The new neuron is not indifferent in the network because is mixed in. (So, there exists such that.)

It is immediate to check that is synaptically equivalent to. In fact, all the neurons, except the added one -th. cell in, are respectively structurally identical in the networks and. Besides, all the synaptical interactions, except those that depart from and, are the same in both networks. Finally, also the nonzero synaptical interactions that depart from in the network, are equal, either to the synaptical interactions that depart from in (if positive), or to those that depart from the new neuron in (if negative). So, is synaptically equivalent to. In other words,. To end the proof, we note that the number of neurons of is, contradicting Inequality (19).□

7. Counter Example

The purpose of this section is to exhibit a counter-example that shows that the converse of Main Theorem 16 is false (Theorem 17).

Theorem 17 is the second Main Theorem of the paper. Its proof is deduced from the intermediate results that were previously obtained along the paper, and is ended by showing the explicit counter-example from Figures 1-3.

Theorem 17 (Dale’s Principle is not sufficient for the dynamical optimization)

There exist neuronal networks according to the mathematical model of Section 2 that satisfy Dale’s Principle and are not dynamically optimal conditioned to their respective synaptical equivalence classes.

End of the proof of Theorem 17: We will show an explicit example of a dynamical suboptimal network within a synaptical equivalence class, such that satisfies Dale’s Principle. We will exhibit such an example with neurons, but it can be repeated (after obvious adaptations) with any arbitrarily chosen number.

Consider the network of Figure 1. Assume, for instance, the following signs for the nonzero synaptical interactions:

Then, the neurons and are excitatory and the neurons 1, 3 and are inhibitory. Thus, all the neurons of the network satisfy Dale’s Principle.

As shown in Section 4, the network of Figure 3 is synaptically equivalent to the network of Figure 1. In other words, both networks and belong to the same equivalence class. Since has exactly 6 neurons and has 5 neurons, applying Proposition 13 we deduce that. Thus is not the optimal network of its class.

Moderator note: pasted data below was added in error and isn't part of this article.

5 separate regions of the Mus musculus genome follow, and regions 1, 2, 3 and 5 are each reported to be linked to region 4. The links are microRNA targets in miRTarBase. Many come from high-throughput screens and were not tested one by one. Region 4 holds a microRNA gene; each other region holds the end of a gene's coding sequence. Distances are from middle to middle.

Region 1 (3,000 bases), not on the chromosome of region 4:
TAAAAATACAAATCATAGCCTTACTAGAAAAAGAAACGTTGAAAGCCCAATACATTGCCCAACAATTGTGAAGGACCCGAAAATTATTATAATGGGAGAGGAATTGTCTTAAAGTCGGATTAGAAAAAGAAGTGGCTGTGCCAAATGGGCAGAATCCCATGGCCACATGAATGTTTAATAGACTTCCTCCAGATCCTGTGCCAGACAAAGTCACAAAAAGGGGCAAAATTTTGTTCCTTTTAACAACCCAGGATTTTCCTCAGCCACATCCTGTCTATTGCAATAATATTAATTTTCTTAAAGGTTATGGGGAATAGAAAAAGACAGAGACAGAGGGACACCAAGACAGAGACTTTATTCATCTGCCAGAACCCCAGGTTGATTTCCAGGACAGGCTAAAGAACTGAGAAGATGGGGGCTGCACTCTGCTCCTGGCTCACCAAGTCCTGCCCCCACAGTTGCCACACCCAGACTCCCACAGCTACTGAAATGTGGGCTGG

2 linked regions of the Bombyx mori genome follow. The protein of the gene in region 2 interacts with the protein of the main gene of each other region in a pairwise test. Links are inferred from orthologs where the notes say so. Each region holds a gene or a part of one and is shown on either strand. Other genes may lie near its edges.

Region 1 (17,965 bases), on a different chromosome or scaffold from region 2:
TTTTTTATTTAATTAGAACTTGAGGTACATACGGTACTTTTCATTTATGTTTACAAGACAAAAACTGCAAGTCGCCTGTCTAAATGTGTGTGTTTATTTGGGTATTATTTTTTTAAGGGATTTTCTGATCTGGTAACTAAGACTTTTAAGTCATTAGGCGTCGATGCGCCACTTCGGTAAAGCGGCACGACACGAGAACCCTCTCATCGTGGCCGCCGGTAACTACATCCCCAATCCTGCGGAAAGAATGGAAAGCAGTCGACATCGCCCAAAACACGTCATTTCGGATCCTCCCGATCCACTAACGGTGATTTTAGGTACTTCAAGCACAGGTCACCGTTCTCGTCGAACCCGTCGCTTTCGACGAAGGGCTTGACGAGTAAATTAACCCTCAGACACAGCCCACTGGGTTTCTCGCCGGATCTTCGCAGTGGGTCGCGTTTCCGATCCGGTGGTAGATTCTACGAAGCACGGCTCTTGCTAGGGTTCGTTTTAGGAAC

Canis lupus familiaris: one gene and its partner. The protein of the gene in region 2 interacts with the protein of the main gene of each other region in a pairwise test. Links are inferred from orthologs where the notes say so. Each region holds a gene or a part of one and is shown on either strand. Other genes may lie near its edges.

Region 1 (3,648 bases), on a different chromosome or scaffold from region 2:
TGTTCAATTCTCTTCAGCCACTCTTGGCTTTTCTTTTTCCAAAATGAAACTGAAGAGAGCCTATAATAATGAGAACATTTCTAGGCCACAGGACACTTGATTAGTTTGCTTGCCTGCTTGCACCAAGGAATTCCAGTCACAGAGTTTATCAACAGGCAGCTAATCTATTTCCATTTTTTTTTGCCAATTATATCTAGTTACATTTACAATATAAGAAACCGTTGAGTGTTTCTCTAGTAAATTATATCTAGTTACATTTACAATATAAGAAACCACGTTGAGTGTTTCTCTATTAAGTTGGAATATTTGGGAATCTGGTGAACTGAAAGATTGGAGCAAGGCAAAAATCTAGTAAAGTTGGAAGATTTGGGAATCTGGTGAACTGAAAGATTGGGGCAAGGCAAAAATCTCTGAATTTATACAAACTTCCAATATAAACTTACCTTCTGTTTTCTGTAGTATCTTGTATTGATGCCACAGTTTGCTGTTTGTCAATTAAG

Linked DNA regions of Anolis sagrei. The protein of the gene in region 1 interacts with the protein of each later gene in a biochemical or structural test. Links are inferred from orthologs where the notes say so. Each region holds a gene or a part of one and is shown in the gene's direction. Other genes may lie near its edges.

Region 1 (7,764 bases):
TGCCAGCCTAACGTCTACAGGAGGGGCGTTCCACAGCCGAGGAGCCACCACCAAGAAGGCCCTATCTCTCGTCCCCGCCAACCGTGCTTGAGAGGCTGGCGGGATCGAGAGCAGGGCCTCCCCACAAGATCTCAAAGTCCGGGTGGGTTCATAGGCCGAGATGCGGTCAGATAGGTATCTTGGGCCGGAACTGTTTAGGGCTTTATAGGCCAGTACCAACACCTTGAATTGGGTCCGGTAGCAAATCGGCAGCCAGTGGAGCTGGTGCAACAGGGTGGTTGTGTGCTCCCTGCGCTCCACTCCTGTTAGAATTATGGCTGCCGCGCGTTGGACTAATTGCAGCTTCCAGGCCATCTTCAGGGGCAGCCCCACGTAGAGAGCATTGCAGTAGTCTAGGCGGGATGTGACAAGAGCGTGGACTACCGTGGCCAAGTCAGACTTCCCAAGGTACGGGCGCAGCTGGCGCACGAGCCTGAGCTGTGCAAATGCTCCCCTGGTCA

8. Final Comments

In Section 2 we posed the mathematical simplified (but general) model of biological neuronal networks, by a system (5) of deterministic impulsive differential equations. In its essence, this model was taken from [11] (some particular conditions of the model were also taken from [8-10,12,13] and from the bibliography therein).

On the one hand, the mathematical model is an idealized simplification of the network, because the spiking of each neuron is reduced to an instantaneous reset, without delay, of its membrane potential. Also the synaptical actions are assumed to be instantaneous and have no delay.

On the other hand, the abstract mathematical model is general, since we require neither particular formulae, nor numerical specification, nor computational algorithms for the functions, and of Equations (1), (3) and (5), nor specific values for the parameters.

In Section 3 we defined the homogeneous parts of the network, composed by mutually identical cells. The groups of neurons, which we call synaptical units, are formed by structurally identical and synaptically representative neurons. In Proposition 7 we proved that any neuronal network, according to the mathematical model described in Section 2, is decomposable in more than one homogeneous part, and that each homogeneous part is decomposable into pairwise disjoint dynamical units. Then, a simplified graph, which we called inter-units graph mathematically represents the statical structure of the synaptical connections among the groups of neurons in the network. This theoretical approach have rough similitudes with empirical research in Neuroscience [17], for which the structure of synaptical connections among groups of neurons or regions in the brain is studied, regardless how many neurons exactly compose each region.

In Section 4 we conditioned the study to a fixed family of networks that are mutually synaptically equivalent. We denote this family by, and call it a class. Even if this condition may appear as a restriction, it is not. In fact, first, any neuronal network (provided that it is mathematically modelled by the equations of Section 2), belongs to one such a class. Second, all the results that we proved along the paper stand for any arbitrarily chosen class of synpatically equivalent networks.

Each class of synaptically equivalent networks gives a particular specification for the number of synaptical units and for the inter-units graph. This specification implies a particular statical anatomy in the synaptical structure of the network, described by the different groups of mutually identical neurons (and not by the neurons themselves). Each group of neurons is a synaptical unit that has a characteristic functional role in the complex synaptical structure of the network.